Spire Cambridge Lea and Progress have given Lauren the option to receive up to £1000 worth of free kit, treatments and use of the Anti-gravity treadmill. She is on twitter as @girlrunninglate and is an active blogger.

Here is an introductory YouTube video about Lauren and how she got into running.

Monday, 30 January 2017

Pelvic Floor Health at Progress, Cambridge

For some people dancing, laughing, coughing and sneezing can all lead to the embarrassment of accidentally leaking urine, but there’s no need to let a pelvic floor problem ruin this festive period.

•       Pelvic floor disorders are known to affect 1 in 3 women and 1 in 10 men in the UK
•       It is currently estimated that there are 3-6 million people in the UK suffering with some form of incontinence

Kathryn Levy is a Women's Health and Postnatal Specialist Physiotherapist at Progress. Kathryn believes people shouldn’t ignore such symptoms as:
•       accidentally leaking urine when you exercise, laugh, cough or sneeze
•       needing to get to the toilet in a hurry or not making it there in time
•       constantly needing to go to the  toilet
•       finding it difficult to empty your bladder or bowel
•       accidentally losing control of your bladder or bowel
•       accidentally passing wind

“These can all be indications of a pelvic floor problem, but there are treatment options available that do not necessarily involve surgery. So do not ignore your symptoms, seek professional advice and be proactive about your pelvic health.”

What exactly is your pelvic floor?
“The pelvic floor is a sling of muscles between your tailbone and pubic bones that help support your pelvic organs, namely your bladder, bowel and uterus. They also help play a role in controlling bladder and bowel continence, so if they sustain trauma, become overstretched and weakened, or overactive and tight, you can develop problems such as stress urinary incontinence or pelvic organ prolapse.”

Who can have problems?
Kathryn explains:
 “It’s not just women who experience pelvic floor problems after childbirth or after menopause.  Both men and women can experience problems for a variety of reasons – your general health, trauma to pelvis or pelvic floor, repetitive heavy lifting at work or in the gym, prolonged periods of standing (nursing or restaurant work), ongoing constipation and/or straining to empty the bowels; being overweight or obese, a chronic cough and ageing. Even young elite athletes (both men and women) who engage in regular high impact activities such as running or heavy weight lifting are at risk for developing problems due to the excessive downward pressure on their pelvic floor muscles.”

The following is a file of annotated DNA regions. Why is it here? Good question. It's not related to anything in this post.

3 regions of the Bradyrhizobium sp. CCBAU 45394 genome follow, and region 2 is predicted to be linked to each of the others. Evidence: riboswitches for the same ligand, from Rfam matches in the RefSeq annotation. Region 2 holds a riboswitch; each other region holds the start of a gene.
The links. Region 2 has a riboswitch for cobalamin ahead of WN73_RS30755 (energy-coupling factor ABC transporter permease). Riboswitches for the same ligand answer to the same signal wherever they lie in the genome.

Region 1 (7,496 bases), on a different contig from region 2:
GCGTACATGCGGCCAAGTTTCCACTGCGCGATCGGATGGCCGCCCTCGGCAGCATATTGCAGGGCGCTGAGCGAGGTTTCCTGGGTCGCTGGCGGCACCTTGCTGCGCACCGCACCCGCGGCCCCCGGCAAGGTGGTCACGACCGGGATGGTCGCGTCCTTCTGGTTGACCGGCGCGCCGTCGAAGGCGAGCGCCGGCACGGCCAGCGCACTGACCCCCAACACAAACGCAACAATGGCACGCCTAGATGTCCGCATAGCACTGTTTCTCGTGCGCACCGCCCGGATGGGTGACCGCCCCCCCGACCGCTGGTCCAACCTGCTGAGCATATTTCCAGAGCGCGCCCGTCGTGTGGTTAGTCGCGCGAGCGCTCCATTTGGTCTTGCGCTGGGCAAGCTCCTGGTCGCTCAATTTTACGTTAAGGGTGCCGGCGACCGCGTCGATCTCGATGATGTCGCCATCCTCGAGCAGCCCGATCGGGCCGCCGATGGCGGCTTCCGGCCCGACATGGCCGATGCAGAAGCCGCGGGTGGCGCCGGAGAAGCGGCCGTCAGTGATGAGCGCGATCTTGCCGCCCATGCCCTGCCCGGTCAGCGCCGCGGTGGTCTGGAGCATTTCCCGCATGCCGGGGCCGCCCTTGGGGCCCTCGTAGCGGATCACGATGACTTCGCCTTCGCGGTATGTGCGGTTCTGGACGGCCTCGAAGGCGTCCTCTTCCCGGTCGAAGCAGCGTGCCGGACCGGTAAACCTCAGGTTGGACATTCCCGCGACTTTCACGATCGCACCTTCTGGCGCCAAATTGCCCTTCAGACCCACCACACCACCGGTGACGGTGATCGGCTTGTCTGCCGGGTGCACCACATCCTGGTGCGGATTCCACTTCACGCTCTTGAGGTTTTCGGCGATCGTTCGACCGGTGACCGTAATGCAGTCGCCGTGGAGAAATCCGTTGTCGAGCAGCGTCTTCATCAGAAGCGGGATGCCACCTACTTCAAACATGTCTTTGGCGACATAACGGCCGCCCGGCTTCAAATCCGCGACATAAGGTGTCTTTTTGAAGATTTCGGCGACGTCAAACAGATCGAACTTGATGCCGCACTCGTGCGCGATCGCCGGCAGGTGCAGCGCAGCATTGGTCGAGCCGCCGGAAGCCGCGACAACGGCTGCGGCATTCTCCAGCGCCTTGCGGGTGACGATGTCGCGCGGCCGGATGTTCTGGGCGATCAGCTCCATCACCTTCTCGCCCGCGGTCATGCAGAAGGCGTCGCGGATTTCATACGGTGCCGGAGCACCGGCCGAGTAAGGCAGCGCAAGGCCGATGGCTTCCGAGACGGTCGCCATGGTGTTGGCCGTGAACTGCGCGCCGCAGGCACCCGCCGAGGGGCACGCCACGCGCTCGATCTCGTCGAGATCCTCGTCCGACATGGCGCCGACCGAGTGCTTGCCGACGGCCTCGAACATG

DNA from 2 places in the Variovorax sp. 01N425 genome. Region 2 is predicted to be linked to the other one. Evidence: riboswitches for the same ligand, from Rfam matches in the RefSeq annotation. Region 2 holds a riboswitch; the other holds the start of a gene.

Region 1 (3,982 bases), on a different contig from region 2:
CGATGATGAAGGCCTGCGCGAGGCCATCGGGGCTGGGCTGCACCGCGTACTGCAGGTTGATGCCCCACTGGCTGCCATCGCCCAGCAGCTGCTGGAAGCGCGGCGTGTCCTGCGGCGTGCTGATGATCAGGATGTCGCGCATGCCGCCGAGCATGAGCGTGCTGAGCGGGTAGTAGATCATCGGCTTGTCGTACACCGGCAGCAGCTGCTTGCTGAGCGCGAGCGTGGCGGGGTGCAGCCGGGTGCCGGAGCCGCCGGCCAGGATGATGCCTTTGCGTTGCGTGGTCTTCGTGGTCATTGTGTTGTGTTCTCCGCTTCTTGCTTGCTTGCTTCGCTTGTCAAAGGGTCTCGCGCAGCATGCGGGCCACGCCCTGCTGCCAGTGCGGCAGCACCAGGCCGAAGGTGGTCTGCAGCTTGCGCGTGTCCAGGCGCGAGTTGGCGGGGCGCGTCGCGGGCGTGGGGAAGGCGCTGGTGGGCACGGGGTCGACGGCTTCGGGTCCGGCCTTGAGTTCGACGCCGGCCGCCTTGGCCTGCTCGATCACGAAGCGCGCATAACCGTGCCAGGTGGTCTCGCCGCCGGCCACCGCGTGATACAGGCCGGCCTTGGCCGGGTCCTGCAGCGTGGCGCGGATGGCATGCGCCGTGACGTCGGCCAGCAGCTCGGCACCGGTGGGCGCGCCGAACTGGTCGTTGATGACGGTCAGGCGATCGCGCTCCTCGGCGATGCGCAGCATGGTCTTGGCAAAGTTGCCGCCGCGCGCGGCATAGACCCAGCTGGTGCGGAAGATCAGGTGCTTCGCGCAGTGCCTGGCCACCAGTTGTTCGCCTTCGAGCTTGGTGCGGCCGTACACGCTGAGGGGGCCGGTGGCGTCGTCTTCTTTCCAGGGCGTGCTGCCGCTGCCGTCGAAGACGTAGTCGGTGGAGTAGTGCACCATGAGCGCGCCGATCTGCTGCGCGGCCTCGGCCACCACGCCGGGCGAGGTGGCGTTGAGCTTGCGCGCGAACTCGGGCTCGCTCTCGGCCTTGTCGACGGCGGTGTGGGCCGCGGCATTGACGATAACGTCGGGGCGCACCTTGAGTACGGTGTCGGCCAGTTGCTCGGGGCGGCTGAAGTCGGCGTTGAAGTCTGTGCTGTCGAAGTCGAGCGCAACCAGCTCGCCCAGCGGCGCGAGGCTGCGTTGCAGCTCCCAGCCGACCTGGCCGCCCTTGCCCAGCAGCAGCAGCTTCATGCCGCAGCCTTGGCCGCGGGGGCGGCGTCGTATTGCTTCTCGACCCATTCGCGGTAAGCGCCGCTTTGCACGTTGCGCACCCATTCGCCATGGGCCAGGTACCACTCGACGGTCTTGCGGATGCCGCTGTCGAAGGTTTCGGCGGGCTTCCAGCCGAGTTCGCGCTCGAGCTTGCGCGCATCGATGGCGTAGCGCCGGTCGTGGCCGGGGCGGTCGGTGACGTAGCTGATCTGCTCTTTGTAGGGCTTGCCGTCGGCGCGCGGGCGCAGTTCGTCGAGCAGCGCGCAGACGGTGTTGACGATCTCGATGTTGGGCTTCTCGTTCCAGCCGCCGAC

Do not ignore your symptoms
“Do not ignore your symptoms. First and foremost, it is important to rule out any medical condition that may be contributing to your symptoms. Depending on the cause of the problem, there are a number of medical and healthcare professionals who can help including: specialised physiotherapists with experience in pelvic floor dysfunction, urogynaecologists, urologists and colorectal specialists to name a few. Discuss your symptoms with your GP or Consultant who can refer you to the appropriate specialist.”

Significant improvements are possible by undertaking a tailored exercise program for your pelvic floor muscles and as well as incorporating bladder and bowel retraining, nutritional counselling, stress management and improving general fitness.

Start now with exercise
Most people do not know how to perform a pelvic floor muscle contraction properly. First you need to find the right muscles.

Lie on your back with your knees bent and feet hip width apart. Inhale to prepare. Exhale to lift your pelvic floor first by closing around your back passage like you are holding back wind, and then towards the front like you are holding back water. Try and hold that lift for 10 seconds. Relax completely and then repeat 10 times. Make sure you do not clench your buttocks or thighs and do not hold your breath.

You can progress this exercise to sitting or standing.